travel

Nov 29, 2011

Hong Kong: Pizza and Martinis

A decadant feast

Martinis!

On Saturday night, we found a lovely place that served pizza and martinis! In Luzhou, we can find neither. (Well, the Western restaurant has something they call pizza, but it isn’t. “You can call it a ham pie,” says Peter.) Spasso is actually located in a giant mall in Kowloon, but Ruby Tuesdays it isn’t. When we asked if they had olives and could they make us dirty martinis, our server asked us, “How dirty?” which was music to our ears; She knew there was a variable degree of dirtiness to a martini!

Pizza at Spasso
The pizza was not the best pizza, but it was very good pizza. It fit the bill for us. Also, It was quite nice to have some real wine. A night of indulgences was just want we needed! Or, wanted, I guess.
Look at the lights
This was the view from the patio. You’re looking back at Hong Kong Island.
We're actually here, in Hong Kong!
Here’s us, with our backs to the view. We had a lovely meal, Spasso. Thanks!

Nov 28, 2011

Hong Kong: Kowloon and Tsim Sha Tsui

A beautiful day in the neighborhoods

On our third morning, we grabbed breakfast and took the ferry across the harbor.

Real English-style breakfast is available at 18 Grams
Check out our album of photos in Tsim Sha Tsui.

Kowloon and Tsim Sha Tsui are two neighborhoods on the island to the north of Hong Kong Island. Whereas on our side of things, the shopping seemed to be more high end (we had Max Azria, Louis Vutton, etc.), in TST, things were a little more casual. I bought months and months worth of leave-in conditioner, and we browsed Tom Lee for an hour.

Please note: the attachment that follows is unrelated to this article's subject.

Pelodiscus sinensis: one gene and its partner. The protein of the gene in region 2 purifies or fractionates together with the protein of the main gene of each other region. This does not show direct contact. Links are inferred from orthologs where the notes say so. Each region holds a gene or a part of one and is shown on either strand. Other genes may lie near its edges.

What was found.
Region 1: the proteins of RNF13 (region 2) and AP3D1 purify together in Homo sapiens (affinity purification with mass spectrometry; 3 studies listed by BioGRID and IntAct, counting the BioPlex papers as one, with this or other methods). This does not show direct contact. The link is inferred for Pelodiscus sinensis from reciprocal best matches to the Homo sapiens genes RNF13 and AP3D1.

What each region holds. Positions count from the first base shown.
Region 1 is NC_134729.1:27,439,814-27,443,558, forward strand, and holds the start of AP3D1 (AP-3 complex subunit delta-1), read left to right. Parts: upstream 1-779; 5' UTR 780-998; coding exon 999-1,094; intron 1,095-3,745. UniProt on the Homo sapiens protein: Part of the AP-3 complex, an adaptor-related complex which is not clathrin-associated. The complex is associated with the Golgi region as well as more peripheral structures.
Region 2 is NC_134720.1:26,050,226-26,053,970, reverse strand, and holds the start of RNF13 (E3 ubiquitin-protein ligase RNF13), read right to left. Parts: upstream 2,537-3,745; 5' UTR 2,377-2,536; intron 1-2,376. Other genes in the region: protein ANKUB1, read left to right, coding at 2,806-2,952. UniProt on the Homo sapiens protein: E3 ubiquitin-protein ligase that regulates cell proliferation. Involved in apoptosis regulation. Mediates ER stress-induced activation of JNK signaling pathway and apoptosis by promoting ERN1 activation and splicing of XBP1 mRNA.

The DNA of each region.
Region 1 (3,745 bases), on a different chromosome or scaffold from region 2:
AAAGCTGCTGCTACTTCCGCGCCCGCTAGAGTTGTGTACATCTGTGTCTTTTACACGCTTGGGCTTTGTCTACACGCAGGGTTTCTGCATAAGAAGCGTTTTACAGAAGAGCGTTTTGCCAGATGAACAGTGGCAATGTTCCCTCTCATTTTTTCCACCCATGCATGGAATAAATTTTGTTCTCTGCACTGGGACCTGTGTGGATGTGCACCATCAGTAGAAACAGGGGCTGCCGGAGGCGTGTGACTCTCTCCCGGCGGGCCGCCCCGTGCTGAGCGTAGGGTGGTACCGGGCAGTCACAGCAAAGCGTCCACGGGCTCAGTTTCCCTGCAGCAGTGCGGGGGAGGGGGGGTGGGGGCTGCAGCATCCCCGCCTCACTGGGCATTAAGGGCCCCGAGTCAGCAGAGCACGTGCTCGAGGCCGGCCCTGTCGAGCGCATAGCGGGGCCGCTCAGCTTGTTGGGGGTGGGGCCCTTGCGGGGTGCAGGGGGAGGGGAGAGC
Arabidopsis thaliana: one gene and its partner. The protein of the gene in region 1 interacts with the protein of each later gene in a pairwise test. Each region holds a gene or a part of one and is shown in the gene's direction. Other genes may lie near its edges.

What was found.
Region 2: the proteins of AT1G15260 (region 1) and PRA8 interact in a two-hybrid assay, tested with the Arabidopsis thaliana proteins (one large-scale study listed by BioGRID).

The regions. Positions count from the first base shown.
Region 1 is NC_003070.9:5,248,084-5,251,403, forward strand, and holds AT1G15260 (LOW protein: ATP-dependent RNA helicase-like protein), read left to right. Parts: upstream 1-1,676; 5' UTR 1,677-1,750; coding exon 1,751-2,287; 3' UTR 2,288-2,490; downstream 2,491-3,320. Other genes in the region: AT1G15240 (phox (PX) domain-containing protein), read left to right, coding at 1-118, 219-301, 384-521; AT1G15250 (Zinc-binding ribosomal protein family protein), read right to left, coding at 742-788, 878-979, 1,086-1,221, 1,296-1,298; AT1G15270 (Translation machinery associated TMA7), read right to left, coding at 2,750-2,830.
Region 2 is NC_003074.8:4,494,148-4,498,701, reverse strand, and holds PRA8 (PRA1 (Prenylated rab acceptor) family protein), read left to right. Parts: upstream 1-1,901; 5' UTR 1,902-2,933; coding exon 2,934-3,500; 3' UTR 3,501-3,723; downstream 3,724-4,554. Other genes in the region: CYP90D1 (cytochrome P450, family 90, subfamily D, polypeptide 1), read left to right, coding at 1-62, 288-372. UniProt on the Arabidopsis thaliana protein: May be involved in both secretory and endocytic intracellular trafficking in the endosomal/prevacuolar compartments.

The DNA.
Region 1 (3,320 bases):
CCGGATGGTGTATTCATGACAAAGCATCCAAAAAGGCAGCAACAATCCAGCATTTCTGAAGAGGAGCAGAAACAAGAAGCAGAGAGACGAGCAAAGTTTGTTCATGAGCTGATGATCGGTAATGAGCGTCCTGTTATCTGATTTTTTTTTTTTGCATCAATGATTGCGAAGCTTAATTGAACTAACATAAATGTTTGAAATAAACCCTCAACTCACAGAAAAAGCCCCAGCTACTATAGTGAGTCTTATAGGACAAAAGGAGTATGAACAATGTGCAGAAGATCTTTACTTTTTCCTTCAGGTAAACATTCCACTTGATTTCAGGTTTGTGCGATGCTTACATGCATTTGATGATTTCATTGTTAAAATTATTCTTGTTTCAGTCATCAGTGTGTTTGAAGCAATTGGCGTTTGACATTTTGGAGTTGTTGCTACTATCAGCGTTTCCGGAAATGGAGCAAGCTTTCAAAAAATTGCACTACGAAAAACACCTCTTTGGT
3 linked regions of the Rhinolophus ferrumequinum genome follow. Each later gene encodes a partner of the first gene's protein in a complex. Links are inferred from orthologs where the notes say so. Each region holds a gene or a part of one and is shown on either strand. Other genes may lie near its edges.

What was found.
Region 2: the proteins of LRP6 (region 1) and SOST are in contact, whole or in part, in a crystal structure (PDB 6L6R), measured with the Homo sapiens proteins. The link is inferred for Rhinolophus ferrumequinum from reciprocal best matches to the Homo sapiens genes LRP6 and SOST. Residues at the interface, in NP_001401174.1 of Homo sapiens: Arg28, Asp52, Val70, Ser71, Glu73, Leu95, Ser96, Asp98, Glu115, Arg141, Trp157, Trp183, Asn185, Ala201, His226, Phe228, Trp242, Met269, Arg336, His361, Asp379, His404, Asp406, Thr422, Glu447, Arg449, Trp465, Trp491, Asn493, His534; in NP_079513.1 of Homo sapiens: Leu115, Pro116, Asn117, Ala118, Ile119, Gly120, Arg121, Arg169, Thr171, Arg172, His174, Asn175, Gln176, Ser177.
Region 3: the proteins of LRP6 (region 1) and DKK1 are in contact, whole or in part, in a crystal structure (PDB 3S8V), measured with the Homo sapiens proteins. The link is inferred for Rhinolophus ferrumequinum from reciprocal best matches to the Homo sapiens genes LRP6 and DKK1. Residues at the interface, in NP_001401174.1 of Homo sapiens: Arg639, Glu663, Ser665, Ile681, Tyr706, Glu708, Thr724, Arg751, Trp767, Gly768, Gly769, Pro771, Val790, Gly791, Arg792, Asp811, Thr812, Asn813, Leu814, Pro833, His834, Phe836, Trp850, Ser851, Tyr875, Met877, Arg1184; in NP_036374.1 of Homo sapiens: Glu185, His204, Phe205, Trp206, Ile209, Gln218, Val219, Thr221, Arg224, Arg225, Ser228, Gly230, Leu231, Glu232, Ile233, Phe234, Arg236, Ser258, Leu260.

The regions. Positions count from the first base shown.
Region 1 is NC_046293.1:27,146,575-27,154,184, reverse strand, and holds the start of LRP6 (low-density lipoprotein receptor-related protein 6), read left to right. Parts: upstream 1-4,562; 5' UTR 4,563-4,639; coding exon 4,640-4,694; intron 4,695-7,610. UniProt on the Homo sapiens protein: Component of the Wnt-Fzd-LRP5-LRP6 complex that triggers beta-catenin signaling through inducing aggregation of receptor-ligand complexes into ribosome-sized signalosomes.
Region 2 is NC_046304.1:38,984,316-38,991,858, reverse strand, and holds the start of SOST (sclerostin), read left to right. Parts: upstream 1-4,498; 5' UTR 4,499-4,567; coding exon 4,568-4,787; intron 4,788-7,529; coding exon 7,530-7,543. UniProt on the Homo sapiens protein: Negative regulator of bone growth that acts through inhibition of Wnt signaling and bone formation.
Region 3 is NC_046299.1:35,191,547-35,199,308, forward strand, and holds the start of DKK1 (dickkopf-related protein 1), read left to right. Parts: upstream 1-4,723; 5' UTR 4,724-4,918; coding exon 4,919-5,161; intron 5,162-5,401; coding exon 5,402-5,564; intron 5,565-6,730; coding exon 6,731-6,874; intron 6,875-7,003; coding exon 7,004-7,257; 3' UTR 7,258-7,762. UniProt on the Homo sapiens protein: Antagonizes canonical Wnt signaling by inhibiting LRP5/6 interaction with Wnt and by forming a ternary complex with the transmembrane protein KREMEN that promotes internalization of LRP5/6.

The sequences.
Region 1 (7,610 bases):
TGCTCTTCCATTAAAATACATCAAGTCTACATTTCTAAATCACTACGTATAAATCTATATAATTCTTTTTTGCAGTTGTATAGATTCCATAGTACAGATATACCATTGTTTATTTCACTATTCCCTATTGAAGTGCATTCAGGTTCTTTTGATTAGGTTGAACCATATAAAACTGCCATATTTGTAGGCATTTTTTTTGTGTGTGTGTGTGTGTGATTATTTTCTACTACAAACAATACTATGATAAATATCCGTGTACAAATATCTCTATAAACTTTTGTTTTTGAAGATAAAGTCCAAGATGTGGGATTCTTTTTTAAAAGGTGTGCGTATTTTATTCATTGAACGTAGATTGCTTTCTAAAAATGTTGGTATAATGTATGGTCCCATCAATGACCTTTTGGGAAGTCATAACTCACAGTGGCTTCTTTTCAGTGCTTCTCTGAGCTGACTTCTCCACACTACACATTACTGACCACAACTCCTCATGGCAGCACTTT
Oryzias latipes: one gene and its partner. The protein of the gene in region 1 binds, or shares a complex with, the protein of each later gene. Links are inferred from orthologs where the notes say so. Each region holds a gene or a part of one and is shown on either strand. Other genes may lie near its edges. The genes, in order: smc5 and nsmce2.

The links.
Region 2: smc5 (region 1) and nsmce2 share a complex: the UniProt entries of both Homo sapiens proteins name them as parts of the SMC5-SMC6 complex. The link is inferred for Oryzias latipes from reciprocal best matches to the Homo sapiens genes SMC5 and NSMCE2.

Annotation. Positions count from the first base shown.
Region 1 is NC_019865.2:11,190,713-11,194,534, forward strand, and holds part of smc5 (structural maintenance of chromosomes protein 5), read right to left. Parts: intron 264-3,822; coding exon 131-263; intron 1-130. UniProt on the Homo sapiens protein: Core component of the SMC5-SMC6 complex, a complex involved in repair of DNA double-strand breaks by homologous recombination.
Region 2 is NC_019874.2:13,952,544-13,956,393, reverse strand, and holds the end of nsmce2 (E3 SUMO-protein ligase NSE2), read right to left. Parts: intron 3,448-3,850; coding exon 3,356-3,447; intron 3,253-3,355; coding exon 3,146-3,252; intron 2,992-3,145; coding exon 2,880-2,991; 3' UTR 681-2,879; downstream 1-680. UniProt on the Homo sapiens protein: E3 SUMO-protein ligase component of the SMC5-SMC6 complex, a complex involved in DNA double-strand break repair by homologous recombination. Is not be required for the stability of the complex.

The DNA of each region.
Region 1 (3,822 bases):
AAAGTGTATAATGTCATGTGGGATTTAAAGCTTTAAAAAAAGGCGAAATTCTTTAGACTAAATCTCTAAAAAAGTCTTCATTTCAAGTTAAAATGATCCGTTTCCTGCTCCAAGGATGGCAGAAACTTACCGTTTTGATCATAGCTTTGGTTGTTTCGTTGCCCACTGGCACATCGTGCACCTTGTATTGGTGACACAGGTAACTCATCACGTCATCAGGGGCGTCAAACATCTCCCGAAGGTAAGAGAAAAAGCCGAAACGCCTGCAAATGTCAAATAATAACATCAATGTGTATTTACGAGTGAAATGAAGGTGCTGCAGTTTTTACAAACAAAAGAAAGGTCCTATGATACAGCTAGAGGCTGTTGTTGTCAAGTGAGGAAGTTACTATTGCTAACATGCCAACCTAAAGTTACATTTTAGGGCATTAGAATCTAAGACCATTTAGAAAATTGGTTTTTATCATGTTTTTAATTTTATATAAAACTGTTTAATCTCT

The streets were wide and crowded, somewhat like Fifth Avenue in midtown. Indian men were hawking fake designer watches every couple of feet, with very few takers.

After shopping, we hit up the Hong Kong Science Museum. I know science museums are usually for kids, but I love them. Tickets for both Peter and I cost HK$60, which is less than US$10. Attractions and public transportation are really cheap here.

Headless Emily at the Hong Kong science museum
Check out more photos of our trip to the Science Museum.

The museum’s special exhibit was on food science. They were sponsored by, or had the cooperation of - or something - McDonald’s and 7-Eleven. It was really weird to see those American brands splashed all over. Especially because the exhibit was put together by a Japanese institution.

Nov 28, 2011

Hong Kong’s Walk of Stars

A walk by the harbor

Bruce Lee on the Walk of Stars